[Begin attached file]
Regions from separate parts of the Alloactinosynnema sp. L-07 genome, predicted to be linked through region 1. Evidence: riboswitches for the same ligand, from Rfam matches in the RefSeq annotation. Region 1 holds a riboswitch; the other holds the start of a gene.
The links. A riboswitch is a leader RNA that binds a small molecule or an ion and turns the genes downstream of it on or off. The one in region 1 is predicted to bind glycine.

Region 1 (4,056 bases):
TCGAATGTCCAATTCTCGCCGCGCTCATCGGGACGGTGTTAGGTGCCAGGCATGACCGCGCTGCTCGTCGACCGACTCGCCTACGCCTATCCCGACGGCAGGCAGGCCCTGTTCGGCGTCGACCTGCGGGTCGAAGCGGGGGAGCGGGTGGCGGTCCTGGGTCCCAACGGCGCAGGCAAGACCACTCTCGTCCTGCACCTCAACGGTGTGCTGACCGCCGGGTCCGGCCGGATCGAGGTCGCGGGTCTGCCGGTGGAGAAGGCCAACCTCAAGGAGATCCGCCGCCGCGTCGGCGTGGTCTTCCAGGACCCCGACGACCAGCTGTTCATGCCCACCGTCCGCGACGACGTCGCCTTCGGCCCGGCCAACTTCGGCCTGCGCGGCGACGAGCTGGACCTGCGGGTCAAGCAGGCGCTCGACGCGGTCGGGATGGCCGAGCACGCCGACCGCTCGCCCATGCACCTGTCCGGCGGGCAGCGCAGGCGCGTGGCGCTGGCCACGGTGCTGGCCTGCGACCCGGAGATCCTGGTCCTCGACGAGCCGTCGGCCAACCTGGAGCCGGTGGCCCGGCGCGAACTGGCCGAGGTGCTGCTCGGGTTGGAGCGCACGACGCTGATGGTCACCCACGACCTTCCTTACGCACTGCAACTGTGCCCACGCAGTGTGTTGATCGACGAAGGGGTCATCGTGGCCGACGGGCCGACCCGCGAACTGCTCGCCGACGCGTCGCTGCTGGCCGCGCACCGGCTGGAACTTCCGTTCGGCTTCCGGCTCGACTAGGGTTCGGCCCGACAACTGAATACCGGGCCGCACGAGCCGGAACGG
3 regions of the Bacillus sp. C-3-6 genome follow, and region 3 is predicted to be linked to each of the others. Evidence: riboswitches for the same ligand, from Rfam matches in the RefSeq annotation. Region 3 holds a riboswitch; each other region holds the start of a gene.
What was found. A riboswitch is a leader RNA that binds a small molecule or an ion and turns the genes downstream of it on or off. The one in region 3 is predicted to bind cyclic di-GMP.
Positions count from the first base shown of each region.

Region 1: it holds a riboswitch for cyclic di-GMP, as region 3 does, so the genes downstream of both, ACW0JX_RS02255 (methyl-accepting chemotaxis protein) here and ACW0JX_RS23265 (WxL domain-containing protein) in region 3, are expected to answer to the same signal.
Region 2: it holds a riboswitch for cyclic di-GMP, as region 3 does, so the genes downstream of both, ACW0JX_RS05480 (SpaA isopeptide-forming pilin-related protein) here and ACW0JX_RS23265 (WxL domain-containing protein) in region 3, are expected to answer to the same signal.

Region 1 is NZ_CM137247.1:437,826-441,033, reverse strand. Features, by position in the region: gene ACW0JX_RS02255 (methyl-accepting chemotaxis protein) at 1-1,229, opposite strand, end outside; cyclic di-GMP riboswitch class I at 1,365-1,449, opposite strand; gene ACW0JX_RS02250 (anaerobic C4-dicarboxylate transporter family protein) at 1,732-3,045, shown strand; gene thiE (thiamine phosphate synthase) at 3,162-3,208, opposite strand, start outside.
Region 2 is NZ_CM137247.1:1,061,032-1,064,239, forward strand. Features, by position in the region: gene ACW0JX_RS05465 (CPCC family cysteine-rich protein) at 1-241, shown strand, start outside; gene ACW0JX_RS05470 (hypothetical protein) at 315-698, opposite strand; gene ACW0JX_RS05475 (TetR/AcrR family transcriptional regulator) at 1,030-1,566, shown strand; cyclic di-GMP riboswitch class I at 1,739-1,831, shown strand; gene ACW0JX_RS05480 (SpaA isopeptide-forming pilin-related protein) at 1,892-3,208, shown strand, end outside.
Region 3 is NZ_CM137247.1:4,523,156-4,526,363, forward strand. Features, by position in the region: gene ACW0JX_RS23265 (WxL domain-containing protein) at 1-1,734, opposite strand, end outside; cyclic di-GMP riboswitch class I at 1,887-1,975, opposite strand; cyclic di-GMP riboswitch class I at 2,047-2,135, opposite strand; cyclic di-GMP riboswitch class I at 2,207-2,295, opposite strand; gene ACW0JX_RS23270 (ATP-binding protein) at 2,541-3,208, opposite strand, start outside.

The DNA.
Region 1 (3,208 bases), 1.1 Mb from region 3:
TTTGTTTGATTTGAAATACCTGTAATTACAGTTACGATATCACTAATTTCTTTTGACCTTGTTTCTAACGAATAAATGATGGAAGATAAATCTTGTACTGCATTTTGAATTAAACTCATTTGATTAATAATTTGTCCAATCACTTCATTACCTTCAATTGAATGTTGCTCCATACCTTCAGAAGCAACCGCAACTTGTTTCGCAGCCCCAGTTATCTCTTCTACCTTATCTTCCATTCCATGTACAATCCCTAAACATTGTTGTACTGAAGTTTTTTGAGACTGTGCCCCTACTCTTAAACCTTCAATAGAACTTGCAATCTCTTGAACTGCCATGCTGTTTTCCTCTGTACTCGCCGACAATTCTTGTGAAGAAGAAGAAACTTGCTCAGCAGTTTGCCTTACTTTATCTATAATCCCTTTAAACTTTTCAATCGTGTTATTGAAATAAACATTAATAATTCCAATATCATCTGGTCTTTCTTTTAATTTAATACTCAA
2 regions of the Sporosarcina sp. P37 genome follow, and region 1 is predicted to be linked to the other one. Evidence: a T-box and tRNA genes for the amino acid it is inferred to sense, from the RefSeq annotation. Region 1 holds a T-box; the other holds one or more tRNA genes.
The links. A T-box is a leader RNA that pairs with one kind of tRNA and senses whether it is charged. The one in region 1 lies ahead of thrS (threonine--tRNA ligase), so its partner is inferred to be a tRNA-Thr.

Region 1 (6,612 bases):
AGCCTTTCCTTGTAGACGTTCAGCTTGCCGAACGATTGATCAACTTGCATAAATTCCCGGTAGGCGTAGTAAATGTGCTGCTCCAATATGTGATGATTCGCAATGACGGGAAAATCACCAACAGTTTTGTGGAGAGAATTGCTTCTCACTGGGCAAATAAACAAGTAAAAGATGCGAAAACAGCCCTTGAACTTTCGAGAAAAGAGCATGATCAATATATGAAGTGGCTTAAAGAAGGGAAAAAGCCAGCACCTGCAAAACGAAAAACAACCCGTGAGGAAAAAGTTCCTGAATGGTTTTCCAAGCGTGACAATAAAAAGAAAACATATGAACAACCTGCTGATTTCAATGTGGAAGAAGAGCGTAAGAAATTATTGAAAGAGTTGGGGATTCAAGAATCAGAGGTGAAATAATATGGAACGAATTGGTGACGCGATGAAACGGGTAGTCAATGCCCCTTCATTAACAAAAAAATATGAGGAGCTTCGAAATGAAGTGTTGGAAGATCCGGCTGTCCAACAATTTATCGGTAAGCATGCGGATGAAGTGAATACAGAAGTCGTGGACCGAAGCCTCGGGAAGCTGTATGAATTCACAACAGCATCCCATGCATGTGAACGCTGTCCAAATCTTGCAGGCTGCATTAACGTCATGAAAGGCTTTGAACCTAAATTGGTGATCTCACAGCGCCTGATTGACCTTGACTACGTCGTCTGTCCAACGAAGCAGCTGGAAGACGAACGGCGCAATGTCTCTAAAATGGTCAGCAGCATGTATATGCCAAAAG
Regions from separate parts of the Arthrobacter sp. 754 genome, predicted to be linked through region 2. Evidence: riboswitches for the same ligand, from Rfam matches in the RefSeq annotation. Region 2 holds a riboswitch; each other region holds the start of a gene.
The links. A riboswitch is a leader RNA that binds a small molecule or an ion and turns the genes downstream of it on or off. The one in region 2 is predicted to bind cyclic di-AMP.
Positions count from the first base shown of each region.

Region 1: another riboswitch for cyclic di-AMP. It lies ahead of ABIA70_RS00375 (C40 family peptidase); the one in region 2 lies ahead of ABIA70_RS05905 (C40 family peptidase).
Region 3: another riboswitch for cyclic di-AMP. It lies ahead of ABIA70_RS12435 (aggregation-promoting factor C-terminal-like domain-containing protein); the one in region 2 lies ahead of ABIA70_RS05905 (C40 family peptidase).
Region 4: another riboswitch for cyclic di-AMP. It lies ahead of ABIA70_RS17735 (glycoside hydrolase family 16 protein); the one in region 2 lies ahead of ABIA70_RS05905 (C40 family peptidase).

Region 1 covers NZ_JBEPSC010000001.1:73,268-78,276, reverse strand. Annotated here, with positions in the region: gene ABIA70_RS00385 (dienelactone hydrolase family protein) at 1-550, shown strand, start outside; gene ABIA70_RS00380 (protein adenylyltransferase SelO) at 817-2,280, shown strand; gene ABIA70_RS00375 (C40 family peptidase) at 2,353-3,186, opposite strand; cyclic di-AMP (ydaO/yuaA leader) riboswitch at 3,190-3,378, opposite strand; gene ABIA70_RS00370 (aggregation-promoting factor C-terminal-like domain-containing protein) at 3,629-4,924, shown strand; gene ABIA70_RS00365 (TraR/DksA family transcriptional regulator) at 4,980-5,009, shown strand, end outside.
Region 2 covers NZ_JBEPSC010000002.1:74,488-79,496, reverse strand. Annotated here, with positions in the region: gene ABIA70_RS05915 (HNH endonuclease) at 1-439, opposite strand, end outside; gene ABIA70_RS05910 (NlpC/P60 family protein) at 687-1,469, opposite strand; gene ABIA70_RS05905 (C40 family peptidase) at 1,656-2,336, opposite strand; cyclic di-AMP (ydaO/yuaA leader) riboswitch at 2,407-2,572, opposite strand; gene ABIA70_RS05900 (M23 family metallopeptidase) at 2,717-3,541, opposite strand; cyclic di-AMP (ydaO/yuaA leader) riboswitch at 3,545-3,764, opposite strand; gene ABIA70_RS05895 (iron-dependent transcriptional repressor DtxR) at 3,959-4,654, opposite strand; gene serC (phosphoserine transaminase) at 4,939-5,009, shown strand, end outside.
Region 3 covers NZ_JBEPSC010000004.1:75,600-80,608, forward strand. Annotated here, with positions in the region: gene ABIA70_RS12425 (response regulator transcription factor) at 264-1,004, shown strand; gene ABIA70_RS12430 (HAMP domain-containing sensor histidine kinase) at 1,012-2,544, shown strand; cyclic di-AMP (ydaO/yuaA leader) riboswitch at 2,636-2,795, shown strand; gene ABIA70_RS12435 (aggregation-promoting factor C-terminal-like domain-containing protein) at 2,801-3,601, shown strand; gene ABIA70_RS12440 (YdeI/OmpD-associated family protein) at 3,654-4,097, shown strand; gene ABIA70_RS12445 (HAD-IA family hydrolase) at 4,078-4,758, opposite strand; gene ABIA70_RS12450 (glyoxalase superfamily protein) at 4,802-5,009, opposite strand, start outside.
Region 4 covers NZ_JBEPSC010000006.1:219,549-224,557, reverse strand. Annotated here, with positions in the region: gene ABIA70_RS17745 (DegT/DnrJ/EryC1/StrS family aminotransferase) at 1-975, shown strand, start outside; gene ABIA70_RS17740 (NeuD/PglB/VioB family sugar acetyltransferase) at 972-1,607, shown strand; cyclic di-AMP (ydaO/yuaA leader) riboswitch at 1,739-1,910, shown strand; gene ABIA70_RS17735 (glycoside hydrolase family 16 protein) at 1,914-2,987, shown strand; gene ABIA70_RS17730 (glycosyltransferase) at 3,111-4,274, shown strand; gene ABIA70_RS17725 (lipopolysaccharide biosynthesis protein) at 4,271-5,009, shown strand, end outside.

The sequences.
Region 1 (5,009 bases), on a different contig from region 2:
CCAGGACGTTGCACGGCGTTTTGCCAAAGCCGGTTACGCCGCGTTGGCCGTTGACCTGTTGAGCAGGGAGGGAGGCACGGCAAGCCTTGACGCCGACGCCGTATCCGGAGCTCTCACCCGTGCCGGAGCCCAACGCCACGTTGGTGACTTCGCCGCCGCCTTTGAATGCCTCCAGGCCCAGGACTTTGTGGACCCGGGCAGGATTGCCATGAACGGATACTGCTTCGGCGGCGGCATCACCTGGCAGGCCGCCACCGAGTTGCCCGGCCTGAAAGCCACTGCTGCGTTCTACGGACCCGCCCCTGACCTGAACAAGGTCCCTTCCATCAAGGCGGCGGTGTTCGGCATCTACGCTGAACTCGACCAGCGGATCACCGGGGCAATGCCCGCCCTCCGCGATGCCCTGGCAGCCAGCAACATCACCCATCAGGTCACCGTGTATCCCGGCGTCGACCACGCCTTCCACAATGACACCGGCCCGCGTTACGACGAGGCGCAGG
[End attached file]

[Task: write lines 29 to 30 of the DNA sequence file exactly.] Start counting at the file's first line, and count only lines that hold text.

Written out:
Region 4 covers NZ_JBEPSC010000006.1:219,549-224,557, reverse strand. Annotated here, with positions in the region: gene ABIA70_RS17745 (DegT/DnrJ/EryC1/StrS family aminotransferase) at 1-975, shown strand, start outside; gene ABIA70_RS17740 (NeuD/PglB/VioB family sugar acetyltransferase) at 972-1,607, shown strand; cyclic di-AMP (ydaO/yuaA leader) riboswitch at 1,739-1,910, shown strand; gene ABIA70_RS17735 (glycoside hydrolase family 16 protein) at 1,914-2,987, shown strand; gene ABIA70_RS17730 (glycosyltransferase) at 3,111-4,274, shown strand; gene ABIA70_RS17725 (lipopolysaccharide biosynthesis protein) at 4,271-5,009, shown strand, end outside.

The sequences.